I am a finishing Masters student. My supervisor approved my thesis recently, and I am waiting for the graduate studies office to process my thesis so that I can get a letter from the university that confirms the submission of my thesis and apply for a post-graduate work permit.

In the meantime, should I still attend my supervisor's group meeting? I do not contribute to the discussions in the group meetings anyway.

I cannot bring up the topic of attending group meeting because once before, when I asked him about the logistics of the final stages of the Masters program, he got really mad at me.

  • 2
    Why would he get mad at you for asking that? It does not make any sense...
    – xuq01
    May 17, 2018 at 6:50
  • May be because I study in a theoretical subject and I'm switching fields, and I do not need his reference letter afterwards, so I don't need to carefully balance my act with him every time. Who knows!!!!
    – basal1235
    May 17, 2018 at 6:53
  • Is this at a US school, or somewhere else?
    – aeismail
    May 17, 2018 at 6:54
  • it's in canada. i'd rather not go - i don't need to; i'm just being cordial. But i'm still wanting to know what the general populace thinks of this.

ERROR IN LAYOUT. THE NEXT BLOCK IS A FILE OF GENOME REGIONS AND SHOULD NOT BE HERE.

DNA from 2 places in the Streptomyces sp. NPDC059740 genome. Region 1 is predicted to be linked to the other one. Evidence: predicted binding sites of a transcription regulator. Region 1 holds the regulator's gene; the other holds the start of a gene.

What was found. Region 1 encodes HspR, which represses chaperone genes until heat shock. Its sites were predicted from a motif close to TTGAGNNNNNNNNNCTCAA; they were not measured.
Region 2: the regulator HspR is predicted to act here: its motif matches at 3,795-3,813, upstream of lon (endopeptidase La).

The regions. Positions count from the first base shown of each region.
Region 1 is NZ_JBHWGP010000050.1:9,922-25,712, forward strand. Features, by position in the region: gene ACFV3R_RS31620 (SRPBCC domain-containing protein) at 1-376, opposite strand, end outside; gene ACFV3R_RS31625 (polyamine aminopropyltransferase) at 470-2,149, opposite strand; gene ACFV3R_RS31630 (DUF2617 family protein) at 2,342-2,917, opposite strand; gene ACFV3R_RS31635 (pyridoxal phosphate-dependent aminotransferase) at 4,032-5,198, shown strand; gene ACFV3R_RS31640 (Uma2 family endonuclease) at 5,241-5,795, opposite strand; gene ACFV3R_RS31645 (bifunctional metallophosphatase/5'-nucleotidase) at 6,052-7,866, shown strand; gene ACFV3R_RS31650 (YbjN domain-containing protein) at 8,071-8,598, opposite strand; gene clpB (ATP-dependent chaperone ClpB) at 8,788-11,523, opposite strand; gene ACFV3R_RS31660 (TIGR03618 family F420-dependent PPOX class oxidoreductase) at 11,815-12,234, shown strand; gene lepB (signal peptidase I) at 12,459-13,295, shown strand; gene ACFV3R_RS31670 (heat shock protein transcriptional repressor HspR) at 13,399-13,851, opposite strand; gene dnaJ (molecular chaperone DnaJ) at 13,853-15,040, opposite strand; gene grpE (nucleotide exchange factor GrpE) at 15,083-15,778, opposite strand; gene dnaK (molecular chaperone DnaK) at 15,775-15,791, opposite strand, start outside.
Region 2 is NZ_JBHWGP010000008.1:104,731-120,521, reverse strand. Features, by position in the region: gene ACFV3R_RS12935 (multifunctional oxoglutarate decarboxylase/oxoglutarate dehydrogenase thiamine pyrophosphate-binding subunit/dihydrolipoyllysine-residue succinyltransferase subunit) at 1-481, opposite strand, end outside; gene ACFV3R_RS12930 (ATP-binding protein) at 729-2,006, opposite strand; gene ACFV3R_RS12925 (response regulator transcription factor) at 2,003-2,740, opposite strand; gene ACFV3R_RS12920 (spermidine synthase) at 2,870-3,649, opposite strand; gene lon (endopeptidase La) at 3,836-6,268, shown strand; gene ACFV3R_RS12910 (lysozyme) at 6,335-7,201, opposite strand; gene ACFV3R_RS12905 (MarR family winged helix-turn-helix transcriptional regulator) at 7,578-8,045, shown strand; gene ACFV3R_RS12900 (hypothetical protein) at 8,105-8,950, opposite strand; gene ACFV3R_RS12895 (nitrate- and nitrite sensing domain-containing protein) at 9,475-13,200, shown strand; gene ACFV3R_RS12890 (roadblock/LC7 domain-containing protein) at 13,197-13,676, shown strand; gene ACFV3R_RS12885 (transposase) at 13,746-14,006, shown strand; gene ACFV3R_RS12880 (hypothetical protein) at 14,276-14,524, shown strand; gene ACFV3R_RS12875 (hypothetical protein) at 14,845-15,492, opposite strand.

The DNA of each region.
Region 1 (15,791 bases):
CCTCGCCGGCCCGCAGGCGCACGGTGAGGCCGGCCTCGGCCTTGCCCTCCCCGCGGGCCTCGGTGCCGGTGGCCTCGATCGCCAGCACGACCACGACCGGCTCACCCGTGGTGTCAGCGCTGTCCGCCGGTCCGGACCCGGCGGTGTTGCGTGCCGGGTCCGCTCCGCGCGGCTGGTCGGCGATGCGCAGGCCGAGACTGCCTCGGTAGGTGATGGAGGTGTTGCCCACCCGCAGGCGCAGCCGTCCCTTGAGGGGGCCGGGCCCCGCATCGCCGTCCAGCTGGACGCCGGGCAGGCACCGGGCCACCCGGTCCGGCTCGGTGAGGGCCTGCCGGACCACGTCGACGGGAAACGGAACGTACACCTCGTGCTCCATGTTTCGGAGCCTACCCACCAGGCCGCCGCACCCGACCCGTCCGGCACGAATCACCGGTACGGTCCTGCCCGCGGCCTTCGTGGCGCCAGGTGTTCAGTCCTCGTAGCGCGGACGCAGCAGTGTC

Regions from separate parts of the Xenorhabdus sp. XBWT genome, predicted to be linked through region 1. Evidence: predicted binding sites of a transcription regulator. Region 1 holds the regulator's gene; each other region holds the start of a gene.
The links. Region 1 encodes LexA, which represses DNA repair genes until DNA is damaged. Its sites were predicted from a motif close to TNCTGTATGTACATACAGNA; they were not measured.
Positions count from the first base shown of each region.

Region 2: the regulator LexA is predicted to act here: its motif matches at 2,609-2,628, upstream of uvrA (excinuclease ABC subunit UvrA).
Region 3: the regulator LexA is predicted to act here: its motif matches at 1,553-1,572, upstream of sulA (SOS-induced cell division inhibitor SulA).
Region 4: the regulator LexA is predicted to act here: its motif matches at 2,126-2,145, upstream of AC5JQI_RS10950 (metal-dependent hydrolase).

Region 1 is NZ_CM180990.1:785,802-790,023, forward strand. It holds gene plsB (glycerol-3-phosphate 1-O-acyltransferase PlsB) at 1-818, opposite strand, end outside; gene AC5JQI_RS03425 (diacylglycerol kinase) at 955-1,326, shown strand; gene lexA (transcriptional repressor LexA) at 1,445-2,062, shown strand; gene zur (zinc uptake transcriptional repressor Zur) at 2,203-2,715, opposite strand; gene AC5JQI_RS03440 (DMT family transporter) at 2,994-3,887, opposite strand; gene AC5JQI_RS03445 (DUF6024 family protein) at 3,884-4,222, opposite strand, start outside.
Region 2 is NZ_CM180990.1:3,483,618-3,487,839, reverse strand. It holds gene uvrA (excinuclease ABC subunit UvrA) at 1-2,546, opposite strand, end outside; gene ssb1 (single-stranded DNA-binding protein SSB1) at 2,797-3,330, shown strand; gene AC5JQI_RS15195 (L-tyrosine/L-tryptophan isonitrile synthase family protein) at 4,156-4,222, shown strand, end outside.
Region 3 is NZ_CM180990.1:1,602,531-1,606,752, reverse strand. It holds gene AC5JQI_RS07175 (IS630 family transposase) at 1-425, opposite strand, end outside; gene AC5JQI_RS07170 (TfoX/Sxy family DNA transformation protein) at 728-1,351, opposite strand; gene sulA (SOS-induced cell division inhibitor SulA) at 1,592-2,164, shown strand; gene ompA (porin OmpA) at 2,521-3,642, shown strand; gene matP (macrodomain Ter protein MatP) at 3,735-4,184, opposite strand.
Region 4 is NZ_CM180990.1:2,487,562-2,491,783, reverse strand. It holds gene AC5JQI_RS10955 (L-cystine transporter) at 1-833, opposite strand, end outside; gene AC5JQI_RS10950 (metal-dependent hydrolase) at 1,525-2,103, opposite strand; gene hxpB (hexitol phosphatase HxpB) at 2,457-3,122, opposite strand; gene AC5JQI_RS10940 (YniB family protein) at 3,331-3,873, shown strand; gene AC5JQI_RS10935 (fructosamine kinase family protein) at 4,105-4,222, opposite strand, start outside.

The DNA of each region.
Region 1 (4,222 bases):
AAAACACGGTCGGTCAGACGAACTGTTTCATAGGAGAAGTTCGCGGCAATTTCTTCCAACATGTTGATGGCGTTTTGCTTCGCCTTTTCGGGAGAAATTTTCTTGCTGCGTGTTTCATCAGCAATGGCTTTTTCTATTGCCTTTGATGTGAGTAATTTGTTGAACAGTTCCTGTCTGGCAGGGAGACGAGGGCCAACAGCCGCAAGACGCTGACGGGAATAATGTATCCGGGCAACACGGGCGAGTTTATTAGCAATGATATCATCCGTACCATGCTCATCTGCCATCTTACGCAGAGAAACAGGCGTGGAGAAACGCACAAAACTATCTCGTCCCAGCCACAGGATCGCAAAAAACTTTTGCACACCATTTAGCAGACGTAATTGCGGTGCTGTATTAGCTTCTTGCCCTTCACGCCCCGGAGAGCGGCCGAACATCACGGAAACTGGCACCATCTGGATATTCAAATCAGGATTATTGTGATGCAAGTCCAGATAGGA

– basal1235
    May 17, 2018 at 6:55
  • 1
    If you can't discuss something like this with your supervisor you should look for a new supervisor. If you have no intention of staying in this group, why should you attend its meetings after finishing your project?
    – user9482
    May 17, 2018 at 6:56

1 Answer 1


The general rule: go if you think it would be useful to you, though it would probably be polite to check with the supervisor first:

"Is it ok if I still come to lab meetings during my thesis-pending period [or whatever it is called in your location]? I'd be interested in keeping up with the work the group is doing."

Usually I would expect the supervisor would be glad to accommodate you. And even if you are not reporting on any work of your own, you might have useful input regarding other people's work.

In your particular situation - "he got really mad at me" - for whatever reason it does not sound as if you have a very healthy relationship with your supervisor. So it's probably in your best interests just to move on. It's hard to say how your supervisor might feel about that, but in this instance you are better off thinking of yourself rather than trying to maintain an unhealthy relationship.

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